The adverse side effects noted in the report are an example of how clinical trials sometimes do not adequately predict what will happen in the real world once a drug gets on the market, said Clyde Yancy, a cardiologist with the Baylor University Medical Center in Dallas.
Both Kaul and Yancy said that while the report noted 387 adverse events, it does not provide the total number of patients taking the drug.
"It’s easy to say the original study was flawed, but you can’t say that" based on the report, Yancy said.
Richard Page, now chairman of the department of medicine at the University of Wisconsin School of Medicine and Public Health, co-authored the large, international study that led to Multaq’s approval in the U.S. by the FDA last year, a move that could mean millions of dollars in sales for Sanofi-Aventis.
Doctors not associated with the trial said it was an example of how drug companies have too much control of medical research.
Page put his name on the influential research paper, but he allowed Sanofi-Aventis to dictate the terms. He vouched for the accuracy and completeness of the study despite not seeing the raw data. The company, which paid for the study, collected that information and performed the analysis without an external audit for accuracy or completeness.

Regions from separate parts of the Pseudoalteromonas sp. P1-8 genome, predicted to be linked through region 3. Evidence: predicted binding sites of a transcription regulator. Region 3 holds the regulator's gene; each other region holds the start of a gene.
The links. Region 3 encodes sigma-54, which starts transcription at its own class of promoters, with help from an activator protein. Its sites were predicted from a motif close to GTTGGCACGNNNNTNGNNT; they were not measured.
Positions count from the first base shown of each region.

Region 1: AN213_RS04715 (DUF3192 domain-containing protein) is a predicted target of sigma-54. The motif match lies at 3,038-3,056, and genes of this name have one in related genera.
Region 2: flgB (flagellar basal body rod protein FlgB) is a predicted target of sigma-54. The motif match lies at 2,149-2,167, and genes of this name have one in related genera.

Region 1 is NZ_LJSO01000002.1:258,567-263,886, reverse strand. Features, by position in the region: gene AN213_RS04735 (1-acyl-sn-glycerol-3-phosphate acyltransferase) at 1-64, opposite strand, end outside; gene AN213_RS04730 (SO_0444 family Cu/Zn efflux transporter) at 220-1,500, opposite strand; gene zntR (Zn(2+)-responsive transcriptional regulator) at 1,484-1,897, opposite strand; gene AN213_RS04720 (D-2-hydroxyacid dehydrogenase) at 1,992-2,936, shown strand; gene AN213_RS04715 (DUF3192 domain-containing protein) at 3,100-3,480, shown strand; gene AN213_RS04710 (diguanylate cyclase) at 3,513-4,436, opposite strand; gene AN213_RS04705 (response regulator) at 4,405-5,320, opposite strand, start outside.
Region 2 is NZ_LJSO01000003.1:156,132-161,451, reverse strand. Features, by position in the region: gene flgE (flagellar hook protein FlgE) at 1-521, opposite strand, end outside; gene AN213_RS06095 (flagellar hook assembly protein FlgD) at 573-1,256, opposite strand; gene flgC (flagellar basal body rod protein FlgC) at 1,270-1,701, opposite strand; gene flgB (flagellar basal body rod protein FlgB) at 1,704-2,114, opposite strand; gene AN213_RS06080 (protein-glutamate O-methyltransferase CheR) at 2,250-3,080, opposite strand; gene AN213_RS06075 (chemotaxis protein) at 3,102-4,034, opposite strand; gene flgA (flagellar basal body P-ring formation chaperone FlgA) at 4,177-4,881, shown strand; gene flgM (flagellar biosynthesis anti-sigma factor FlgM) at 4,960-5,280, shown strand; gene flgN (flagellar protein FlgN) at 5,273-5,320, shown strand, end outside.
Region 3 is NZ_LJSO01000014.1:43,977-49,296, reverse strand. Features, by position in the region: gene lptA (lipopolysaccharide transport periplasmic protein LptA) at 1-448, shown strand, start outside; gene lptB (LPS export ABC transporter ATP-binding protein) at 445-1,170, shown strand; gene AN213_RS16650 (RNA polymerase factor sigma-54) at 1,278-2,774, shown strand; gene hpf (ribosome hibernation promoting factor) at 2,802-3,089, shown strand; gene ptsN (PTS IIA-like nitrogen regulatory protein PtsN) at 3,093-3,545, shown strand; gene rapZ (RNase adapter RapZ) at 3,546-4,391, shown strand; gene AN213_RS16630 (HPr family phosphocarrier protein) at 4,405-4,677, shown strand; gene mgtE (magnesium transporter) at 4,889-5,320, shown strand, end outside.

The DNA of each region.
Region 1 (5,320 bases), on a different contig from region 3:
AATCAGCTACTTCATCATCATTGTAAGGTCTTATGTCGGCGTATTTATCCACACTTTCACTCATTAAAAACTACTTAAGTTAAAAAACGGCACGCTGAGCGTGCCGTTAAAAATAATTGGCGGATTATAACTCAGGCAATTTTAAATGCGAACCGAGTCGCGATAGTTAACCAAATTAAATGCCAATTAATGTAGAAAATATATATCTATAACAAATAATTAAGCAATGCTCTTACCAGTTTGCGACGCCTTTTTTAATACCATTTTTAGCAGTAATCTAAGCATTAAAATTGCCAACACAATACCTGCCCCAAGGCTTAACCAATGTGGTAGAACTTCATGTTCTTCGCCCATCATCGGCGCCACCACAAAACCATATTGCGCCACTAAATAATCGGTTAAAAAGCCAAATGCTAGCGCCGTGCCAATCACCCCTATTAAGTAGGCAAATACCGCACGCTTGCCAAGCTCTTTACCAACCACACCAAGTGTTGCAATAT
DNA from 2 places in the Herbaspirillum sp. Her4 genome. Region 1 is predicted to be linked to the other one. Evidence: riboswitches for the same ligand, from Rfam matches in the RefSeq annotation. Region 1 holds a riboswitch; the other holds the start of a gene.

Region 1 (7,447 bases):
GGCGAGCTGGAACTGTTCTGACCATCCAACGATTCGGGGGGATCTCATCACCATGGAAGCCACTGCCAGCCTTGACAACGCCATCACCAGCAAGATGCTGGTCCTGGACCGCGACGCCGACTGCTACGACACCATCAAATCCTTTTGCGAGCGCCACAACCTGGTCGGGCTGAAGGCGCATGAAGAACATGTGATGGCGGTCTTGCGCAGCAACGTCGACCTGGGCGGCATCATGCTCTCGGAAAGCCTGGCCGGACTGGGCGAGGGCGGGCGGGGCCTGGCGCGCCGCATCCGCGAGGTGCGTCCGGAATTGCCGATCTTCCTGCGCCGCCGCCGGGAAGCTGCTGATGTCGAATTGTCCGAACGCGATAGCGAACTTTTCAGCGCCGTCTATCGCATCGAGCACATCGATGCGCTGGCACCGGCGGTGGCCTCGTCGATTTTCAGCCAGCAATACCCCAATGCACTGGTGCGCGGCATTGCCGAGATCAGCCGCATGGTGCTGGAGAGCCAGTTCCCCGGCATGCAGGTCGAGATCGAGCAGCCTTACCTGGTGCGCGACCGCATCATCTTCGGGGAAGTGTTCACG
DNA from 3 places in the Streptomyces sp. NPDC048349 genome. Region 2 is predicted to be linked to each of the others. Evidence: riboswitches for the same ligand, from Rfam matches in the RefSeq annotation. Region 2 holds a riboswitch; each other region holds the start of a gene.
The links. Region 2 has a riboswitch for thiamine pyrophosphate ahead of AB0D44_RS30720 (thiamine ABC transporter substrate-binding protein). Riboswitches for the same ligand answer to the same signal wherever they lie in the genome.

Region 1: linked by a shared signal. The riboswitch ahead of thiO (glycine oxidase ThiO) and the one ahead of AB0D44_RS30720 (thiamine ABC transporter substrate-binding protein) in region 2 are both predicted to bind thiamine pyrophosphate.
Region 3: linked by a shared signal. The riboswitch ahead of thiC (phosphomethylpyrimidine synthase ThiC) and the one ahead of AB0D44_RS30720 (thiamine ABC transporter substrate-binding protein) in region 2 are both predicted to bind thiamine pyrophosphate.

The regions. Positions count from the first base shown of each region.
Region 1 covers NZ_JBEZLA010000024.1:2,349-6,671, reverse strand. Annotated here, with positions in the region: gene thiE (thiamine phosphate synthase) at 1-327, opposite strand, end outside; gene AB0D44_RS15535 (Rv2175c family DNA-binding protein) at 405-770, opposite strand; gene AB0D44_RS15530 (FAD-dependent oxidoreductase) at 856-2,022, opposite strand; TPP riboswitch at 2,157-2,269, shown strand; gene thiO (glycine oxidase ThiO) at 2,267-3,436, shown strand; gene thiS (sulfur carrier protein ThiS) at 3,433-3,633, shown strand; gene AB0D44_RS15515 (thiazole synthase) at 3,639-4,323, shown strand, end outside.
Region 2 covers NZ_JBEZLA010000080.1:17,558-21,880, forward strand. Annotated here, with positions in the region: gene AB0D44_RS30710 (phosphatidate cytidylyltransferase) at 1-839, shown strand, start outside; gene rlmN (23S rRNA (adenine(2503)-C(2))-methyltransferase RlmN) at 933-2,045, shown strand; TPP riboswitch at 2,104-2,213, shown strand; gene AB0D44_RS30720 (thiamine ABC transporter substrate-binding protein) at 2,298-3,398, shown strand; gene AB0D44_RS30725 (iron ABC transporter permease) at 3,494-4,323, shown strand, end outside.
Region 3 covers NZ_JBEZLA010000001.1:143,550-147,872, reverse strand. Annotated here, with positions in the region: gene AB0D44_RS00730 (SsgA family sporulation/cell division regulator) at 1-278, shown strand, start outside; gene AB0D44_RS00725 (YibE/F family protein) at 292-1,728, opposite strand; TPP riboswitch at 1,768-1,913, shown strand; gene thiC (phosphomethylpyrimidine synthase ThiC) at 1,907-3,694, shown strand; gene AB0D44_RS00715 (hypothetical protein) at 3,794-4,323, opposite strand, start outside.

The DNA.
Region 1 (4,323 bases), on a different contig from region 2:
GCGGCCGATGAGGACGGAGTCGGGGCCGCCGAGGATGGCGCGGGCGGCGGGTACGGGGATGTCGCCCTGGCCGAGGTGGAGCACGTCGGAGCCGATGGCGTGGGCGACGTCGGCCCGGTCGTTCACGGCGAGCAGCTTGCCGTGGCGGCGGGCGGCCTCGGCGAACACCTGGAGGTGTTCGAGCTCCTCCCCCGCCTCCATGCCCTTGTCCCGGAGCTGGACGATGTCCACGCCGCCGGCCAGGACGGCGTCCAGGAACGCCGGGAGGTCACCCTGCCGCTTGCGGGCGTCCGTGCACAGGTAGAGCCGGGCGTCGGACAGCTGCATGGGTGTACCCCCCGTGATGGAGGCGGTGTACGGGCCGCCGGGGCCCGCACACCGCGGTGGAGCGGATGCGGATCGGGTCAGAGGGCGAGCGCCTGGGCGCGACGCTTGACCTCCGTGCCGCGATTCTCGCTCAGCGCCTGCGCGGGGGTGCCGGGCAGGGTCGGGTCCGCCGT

Critics say this kind of study is an example of a problem with the way medical research is done in America. They point to a growing number of scandals in which drug companies have been accused of suppressing or manipulating research and skewing results to make their drugs look better and safer, although that has not been alleged in the Multaq trial.
In the Multaq case, Page and his co-authors had financial ties to Sanofi-Aventis at the time of the study.
Two authors worked for the company and owned its stock. Page and the four other authors moonlighted as consultants or speakers.
The study, which was published in the New England Journal of Medicine, also was criticized because it cited a 29% reduction in cardiovascular deaths with the drug, a finding that was disallowed by the FDA panel.
And now there are reports of additional problems with the drug.